When we commit to using fresh ingredients for our sauces, we also become closely tied to mother-nature and whatever mother-nature gives us. This has been our first year contract growing and it’s been turning out to be a slow harvest but a fast learning experience for us.
This year, we set-out to grow 50,000 lbs of tomatoes for our ketchups. However, a late planting of the tomatoes has led to a slow harvest year for us. And as the weather gets chillier in the bay area, the tomatoes are growing slower and we are getting farther away from our 50,000 goal. Last week, I started my quest to look for more tomatoes and started reaching out to 30+ farmers in the SF bay area, San Joaquin valley, Yolo/Sacramento County, Petaluma, and beyond. I even talked to my roommate’s brother-in-law in S. Ontario, Canada, where many of the large farms there contract grow for Heinz (although he does not).
What I have found is that there is no longer a middle-sized farmer who is able to support the medium-range volumes of a producer like me who is looking for 50K -100K lbs. What I have seen is the middle-farmer has been squeezed out by the guys at the top who gets the millions in volume at a low margin. There are also an over-abundance of small-farmers with <20 acres who directly sells to fresh markets aka farmer’s markets. At these markets, they can command a premium price for the heirloom and fresh market varieties of tomatoes at 2 or $3 a lb, but for someone like me who is using 2 lbs of tomatoes per jar of my ketchup, it is just not sustainable or affordable. As one of the farmers from Terra Firma farms in Yolo County says, there is an overcrowding of small farmers who sell to fresh markets. There’s not enough middle-sized farmers who can support an in-between volume that artisans and producers need. And I am not alone in this picture, many small to medium sized organic product companies are also having the same issue, they can’t work with a small farmer because the price is not right and they can’t work with a large tomato processor because they don’t require the volume that they typically do. It’s a very interesting problem that is happening. Perhaps there is an opportunity to form a co-op or CSA like program where producers can aggregate together to buy larger volumes to make it worthwhile for medium size farmers?
And the increase in labor cost with the labor shortage in California is not helping with the cost either. This year, many farms are experiencing labor shortages, there’s just no one who can pick the tomatoes. Some farms are letting acres and acres of grown crops go to waste because they can’t find any labor to pick the crops. It’s a sad tragedy that is happening, food is going to waste when someone is really in need of it. I have started to question whether or not there is a technology or tool out there that can aid the picking of these crops without the giant harvester that come in and takes out the entire plant. And with a few more phone calls to UC Davis Ag and Engineering, I learned that robotics are one of the solutions but the technology is not quite there yet to be affordable. I also learned that in Europe where farms are smaller in scale compared to the U.S. they use a technique called prone which puts a laborer on his stomach and he lays on a mattress and gets pulled by a tractor through the crop fields as he picks. Perhaps the answer is an existing machine (like the harvester) but adapted with new technology to help with the increasingly pressing problem of the lack of labor?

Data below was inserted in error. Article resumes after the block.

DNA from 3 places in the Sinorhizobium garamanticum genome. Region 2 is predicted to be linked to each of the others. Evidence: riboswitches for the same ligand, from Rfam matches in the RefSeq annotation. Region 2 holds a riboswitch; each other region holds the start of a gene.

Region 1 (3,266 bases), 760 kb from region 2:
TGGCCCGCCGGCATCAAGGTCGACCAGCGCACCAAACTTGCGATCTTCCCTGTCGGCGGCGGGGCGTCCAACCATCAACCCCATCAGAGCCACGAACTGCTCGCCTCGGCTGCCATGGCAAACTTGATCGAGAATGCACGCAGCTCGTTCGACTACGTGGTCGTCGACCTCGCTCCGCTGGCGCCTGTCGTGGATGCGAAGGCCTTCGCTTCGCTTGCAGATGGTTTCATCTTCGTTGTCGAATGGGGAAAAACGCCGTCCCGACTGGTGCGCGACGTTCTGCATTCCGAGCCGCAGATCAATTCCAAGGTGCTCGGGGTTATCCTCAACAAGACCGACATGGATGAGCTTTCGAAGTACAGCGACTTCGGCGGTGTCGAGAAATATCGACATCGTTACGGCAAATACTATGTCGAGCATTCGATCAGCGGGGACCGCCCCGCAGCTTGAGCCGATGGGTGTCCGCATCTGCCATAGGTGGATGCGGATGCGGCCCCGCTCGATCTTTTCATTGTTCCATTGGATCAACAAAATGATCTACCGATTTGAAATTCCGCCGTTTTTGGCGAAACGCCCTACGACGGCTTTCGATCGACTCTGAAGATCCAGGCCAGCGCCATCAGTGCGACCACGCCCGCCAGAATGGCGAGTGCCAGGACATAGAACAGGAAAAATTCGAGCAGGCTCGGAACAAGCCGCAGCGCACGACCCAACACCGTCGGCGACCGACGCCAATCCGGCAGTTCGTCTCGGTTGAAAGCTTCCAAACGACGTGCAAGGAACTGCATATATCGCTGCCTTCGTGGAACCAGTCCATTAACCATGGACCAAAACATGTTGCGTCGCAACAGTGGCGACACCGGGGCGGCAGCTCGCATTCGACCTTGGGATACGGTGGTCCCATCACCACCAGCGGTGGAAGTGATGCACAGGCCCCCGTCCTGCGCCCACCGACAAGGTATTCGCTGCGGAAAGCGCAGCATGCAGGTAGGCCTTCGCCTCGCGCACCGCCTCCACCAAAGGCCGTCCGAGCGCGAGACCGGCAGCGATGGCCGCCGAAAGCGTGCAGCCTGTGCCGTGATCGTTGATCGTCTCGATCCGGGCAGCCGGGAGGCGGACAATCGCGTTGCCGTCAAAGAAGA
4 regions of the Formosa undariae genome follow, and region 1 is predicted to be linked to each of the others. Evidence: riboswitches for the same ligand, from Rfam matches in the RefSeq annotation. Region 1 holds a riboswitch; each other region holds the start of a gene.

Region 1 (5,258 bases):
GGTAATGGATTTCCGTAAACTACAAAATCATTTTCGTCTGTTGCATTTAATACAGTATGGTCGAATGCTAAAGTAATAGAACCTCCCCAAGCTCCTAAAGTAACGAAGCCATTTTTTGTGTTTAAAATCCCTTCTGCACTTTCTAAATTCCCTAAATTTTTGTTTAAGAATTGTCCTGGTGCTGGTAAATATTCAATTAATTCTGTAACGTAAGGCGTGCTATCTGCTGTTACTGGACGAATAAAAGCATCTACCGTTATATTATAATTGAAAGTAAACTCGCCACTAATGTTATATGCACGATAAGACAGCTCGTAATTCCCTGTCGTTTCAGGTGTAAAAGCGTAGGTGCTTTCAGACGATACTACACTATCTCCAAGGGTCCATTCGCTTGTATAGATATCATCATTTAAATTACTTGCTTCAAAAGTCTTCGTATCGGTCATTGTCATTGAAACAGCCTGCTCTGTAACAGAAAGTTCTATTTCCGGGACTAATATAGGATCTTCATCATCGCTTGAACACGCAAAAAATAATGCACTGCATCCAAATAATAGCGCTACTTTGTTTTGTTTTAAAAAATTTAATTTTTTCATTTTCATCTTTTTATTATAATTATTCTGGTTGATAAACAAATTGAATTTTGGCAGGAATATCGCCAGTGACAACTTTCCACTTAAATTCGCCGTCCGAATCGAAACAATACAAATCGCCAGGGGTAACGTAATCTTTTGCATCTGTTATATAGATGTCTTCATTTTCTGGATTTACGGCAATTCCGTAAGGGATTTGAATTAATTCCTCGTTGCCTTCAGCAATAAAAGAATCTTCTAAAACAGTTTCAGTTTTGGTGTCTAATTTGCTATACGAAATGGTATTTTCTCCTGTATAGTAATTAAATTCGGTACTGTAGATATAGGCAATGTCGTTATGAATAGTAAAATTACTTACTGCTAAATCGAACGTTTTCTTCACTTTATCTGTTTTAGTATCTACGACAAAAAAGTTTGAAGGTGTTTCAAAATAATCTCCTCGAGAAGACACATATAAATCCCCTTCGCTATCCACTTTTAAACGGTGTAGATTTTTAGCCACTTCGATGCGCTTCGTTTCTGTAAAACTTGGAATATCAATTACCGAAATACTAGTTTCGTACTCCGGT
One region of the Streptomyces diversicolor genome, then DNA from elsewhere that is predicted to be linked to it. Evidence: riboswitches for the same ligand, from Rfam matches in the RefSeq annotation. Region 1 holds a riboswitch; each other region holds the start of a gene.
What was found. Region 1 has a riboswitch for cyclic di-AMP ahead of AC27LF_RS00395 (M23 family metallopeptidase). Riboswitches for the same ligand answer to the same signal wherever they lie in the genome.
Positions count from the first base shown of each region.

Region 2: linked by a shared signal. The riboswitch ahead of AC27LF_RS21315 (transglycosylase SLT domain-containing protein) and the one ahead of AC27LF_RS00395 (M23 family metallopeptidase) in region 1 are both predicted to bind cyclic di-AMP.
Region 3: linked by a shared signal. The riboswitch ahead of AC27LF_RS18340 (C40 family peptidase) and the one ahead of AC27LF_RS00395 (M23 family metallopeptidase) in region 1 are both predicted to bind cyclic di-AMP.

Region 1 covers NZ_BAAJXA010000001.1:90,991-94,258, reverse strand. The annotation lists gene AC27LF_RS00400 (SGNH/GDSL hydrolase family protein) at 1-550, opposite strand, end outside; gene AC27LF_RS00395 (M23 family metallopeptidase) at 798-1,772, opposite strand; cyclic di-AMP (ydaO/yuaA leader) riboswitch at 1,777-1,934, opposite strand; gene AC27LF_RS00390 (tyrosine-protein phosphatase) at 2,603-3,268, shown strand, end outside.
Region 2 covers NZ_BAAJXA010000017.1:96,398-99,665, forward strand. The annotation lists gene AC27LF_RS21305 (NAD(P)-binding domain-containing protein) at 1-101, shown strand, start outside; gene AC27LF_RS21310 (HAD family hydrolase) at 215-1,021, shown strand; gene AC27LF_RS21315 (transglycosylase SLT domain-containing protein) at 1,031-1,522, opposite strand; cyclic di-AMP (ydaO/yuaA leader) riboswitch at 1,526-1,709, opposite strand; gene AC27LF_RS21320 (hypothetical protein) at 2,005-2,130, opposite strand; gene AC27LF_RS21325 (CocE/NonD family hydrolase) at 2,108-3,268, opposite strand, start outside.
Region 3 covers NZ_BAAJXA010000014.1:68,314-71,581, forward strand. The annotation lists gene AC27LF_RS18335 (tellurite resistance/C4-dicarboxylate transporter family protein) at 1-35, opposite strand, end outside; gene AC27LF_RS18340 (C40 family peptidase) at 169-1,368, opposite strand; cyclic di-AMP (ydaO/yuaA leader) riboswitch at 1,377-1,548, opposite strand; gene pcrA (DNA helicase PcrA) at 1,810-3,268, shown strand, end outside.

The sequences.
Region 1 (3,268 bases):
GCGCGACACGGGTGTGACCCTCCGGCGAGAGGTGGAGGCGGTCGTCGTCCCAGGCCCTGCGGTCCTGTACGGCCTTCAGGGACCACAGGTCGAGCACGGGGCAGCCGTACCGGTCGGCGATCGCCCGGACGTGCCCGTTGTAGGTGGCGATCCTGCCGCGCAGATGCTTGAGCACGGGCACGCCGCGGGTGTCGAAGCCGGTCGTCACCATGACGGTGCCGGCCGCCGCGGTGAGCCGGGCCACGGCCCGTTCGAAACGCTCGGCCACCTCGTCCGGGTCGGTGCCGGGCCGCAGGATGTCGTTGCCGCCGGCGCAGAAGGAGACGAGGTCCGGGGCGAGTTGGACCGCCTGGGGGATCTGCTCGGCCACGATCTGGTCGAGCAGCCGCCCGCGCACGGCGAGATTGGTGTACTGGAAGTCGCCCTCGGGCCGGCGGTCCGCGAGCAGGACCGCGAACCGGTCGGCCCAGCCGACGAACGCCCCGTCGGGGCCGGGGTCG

After speaking with many farms in the area, I wouldn’t say I am an expert on the tomato crop situation but I have learned a lot. One thing that’s very interesting that my roommate’s brother-in-law, a 2nd generation farmer, told me is farming is no longer his main income. As a small-scale farmer with 200 acres of land, he no longer sees his farm as his main source of income, as much as he would have liked to. The income just doesn’t support him, he has a main job and the farm has become his retirement plan. He has thought about going into fresh markets and selling at a premium, however this would require marketing, which is not his strong suit. His specialty is farming. And with large-scale contract growing being dictated by large corporations of what to grow, what time to produce, and what time to deliver, it’s making it real hard for a farmer to be a farmer.
I believe with more and more artisan producers like me, there will be more demand for medium-sized farmers. I also believe one of the ways we can get affordable and quality food to people’s hands lies in these farmers. My goal is to find these farmers and develop these relationships so we can grow together to bring good quality food to everyone. In the meantime, we are waiting patiently for our tomatoes to turn red.